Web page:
I have been on the lookout for another good delay pedal both for "ordinary" guitar/keys/vocal, but also for ambient textures and washes. I already have the Strymon Timeline and had bought (and returned) the Red Panda Tensor for reason of its mono operation, the unpredictability of the results and the inability to store anything that turned out by chance to be worthwhile. All things considered I had a fairly strong case for sticking with the delay unit I already had. But I have overdrive pedals that have 2 gain stages in one pedal and saw the virtues of that arrangement for stacking and expanding the sounds I had available. The Empress Echosystem has a similar arrangement, and this more than doubles the sonic options I have to play around with. I can, given time, dial in something truly original and then I'm able to save it as a patch for instant recall.
I have old solid state echo devices as well and always liked the lo-fi sounds on straightforward guitar parts. The Timeline does a decent version of these, but the Echosystem just sounds a bit more convincing, and in fact seems if anything to be somewhat nicer in the mix than the Timeline. Neither unit really catches the Echoplex type of sounds, but the Echosystem gets closer and, with a bit of tweaking can sound spot on in the mix. Encouraged by video reviews we always listen critically in isolation, where it's easy to criticise the effect, but seldom really think about what's happening in a mix.
One nice discovery was that the Echosystem can, provided you are happy to accept mono operation, use one output and input as an effects loop. This allows us to process an input signal through the first stage of the Echosystem, then feed that signal through a row of other effects before returning the signal to the Echosystem to be processed by the second delay stage. I've not tried this yet, but intend to.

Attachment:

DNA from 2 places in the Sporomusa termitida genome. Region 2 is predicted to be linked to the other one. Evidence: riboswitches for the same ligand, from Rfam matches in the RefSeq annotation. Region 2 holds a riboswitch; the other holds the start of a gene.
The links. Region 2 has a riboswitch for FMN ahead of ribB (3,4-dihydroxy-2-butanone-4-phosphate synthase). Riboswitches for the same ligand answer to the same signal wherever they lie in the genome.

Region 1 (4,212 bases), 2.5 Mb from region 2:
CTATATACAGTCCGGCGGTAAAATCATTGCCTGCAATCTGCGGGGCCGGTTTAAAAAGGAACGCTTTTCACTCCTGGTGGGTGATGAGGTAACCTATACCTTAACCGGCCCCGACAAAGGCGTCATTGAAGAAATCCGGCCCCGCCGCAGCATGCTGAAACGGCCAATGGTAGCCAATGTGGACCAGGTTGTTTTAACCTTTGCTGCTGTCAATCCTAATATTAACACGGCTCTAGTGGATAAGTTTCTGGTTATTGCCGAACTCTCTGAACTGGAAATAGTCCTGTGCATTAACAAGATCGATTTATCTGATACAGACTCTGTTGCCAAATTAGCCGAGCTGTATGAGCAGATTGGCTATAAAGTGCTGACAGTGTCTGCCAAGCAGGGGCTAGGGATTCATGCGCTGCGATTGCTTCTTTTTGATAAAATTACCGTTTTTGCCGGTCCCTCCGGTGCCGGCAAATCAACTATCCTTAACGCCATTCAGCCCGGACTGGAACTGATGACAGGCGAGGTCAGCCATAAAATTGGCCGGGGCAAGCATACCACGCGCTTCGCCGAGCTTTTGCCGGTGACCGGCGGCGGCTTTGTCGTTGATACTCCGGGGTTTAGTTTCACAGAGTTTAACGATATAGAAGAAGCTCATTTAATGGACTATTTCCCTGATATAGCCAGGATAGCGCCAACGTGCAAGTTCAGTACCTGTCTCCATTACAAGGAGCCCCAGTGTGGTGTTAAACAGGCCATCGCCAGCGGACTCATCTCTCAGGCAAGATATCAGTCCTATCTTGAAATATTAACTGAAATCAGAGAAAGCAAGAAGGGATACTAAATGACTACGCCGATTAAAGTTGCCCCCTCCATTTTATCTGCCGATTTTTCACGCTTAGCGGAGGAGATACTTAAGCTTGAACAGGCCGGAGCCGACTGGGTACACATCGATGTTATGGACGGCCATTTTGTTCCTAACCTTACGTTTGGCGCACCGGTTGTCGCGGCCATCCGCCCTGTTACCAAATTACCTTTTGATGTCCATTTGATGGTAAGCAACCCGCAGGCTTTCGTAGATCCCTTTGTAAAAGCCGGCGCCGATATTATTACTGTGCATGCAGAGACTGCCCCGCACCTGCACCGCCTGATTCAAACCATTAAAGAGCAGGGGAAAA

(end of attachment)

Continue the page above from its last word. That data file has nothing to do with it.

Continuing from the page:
Updates are easy to do, and Empress have added new delay options since the initial version, such as granular and freeze delays. These require a V30 minimum spec SD card (or microSD with adapter) and the ability to download firmware updates and transfer them to the SD card. The Empress website has directions as to how the process works, as well as the updates, and the process is straightforward (if I can do it, anybody can).
Having a V30 memory card and the latest firmware also enables you to use the built-in looper, which uses the memory card for recording (although recordings will wipe any other data on that card, so bear this in mind). This is reasonably simple to use although, with 4 loopers available to me it can get confusing remembering which unit requires what sequence of operations to get the loops going!
Which brings me to the interface. It's intuitive once you get some practice with it, using controller knobs along with colour-coded LEDs to tell you what mode and submode you are in at any moment. A bit like the Timeline, though, it has a learning curve that you have to negotiate so as to get the best from it, and this can be offputting if you prefer your pedals straightforward and with the minimum of rocket science involved.
If you want to turn two or three knobs to zero in on a sound you fancy, this might be serious overkill, but if you're happy to invest a bit of time honing an effect to perfection and diving deeper to get the sound you're hearing in your head, then you're going to fine the Empress Echosystem extremely rewarding.
And if you'd still like to go off the deep end and do something that the Tensor would do, you can still get pretty close to that pedal as well, in stereo, with patch saving options. It's not even slightly cheap as pedals go, but after a while with it you come to realise that it does as much as any other two pedals, in one.